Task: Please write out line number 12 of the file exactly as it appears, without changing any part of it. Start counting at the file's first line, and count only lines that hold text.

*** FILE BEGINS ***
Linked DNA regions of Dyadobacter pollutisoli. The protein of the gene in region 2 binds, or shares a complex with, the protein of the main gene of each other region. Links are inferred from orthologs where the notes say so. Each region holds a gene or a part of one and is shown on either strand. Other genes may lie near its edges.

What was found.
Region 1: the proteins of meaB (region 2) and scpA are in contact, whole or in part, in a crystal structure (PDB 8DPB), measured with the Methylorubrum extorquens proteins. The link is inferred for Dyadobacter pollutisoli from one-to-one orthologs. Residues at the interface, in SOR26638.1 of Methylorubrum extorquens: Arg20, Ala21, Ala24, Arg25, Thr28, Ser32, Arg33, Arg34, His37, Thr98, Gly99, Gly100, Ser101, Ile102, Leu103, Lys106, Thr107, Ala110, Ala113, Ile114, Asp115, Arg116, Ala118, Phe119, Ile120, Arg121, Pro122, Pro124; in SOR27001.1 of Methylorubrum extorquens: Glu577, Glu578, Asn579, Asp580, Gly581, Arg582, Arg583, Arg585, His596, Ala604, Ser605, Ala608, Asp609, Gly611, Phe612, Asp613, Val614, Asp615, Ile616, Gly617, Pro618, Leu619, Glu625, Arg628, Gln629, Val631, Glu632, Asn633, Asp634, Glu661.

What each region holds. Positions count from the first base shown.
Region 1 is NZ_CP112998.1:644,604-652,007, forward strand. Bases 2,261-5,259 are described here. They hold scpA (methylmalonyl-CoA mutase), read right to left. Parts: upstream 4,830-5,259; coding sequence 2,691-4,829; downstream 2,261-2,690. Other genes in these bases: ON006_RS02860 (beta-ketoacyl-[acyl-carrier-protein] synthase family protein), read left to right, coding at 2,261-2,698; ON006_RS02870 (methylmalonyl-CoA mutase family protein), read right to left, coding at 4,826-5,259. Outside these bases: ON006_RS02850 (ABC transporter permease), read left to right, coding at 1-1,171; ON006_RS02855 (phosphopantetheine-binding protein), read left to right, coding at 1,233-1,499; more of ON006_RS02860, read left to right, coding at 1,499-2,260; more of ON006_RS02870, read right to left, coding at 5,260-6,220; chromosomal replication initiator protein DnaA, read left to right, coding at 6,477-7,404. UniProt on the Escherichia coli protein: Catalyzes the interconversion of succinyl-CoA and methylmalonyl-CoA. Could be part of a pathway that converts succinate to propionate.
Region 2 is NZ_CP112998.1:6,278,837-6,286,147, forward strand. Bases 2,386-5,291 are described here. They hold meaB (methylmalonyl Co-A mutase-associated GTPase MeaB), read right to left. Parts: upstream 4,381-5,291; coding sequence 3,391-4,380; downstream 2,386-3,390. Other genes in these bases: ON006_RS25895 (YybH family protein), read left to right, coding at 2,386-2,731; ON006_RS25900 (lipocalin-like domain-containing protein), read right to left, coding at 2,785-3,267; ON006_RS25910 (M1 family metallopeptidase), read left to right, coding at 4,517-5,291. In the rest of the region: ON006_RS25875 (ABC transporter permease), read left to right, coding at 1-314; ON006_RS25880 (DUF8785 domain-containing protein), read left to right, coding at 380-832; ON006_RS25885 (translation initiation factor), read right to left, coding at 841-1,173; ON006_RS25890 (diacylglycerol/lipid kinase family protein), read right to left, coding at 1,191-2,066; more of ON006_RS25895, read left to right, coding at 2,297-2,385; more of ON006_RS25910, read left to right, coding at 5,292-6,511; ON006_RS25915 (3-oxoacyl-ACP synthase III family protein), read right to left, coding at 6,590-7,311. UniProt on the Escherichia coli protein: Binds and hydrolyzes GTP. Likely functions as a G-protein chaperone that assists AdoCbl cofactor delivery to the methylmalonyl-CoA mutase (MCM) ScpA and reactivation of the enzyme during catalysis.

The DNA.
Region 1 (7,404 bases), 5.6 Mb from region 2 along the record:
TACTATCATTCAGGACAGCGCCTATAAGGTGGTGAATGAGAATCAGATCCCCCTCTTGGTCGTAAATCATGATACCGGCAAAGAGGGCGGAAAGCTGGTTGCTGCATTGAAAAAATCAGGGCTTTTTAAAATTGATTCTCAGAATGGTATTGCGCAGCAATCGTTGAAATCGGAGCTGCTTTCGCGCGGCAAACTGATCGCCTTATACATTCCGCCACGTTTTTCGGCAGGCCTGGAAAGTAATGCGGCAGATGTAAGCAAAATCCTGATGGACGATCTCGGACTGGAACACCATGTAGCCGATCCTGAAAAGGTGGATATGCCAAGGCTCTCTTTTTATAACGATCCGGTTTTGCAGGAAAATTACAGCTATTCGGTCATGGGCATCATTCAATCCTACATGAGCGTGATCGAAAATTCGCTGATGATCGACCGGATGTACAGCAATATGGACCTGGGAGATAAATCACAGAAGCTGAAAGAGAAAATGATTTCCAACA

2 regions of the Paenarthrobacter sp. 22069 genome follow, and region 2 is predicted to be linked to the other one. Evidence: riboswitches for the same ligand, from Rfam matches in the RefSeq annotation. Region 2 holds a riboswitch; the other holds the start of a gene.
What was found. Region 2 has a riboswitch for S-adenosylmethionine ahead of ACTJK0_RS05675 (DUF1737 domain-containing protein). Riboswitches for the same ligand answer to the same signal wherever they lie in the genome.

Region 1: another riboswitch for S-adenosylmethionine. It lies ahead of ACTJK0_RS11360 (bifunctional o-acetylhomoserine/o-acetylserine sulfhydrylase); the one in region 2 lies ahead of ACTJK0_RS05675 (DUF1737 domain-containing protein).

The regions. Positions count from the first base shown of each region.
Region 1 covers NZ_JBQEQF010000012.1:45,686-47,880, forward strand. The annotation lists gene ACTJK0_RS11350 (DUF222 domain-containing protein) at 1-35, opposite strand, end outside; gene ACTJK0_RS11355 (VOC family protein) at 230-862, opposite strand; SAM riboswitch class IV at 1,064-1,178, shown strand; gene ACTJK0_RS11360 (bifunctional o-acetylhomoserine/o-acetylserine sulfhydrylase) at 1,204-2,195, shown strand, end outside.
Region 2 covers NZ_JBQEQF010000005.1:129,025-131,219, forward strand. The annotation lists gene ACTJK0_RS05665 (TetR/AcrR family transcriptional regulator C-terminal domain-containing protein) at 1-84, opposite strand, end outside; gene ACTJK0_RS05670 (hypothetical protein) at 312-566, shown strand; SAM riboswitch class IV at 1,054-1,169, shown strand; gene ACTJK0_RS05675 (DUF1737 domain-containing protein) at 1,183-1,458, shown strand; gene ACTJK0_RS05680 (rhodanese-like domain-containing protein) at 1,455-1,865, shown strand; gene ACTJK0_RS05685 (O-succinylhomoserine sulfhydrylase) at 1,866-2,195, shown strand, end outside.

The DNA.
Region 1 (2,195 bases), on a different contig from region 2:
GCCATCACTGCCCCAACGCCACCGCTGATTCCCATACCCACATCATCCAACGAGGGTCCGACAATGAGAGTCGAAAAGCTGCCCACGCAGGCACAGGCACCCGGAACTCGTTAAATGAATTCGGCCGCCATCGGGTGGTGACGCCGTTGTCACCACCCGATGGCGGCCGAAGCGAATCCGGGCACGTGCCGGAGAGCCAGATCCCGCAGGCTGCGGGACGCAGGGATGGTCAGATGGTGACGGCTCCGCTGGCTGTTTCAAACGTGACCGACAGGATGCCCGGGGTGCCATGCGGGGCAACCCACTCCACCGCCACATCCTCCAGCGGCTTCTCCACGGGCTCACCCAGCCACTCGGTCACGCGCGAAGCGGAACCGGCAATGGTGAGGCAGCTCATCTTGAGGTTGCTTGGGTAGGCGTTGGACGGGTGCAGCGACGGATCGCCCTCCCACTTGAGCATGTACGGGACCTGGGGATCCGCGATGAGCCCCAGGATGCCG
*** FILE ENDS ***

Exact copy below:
Region 1: another riboswitch for S-adenosylmethionine. It lies ahead of ACTJK0_RS11360 (bifunctional o-acetylhomoserine/o-acetylserine sulfhydrylase); the one in region 2 lies ahead of ACTJK0_RS05675 (DUF1737 domain-containing protein).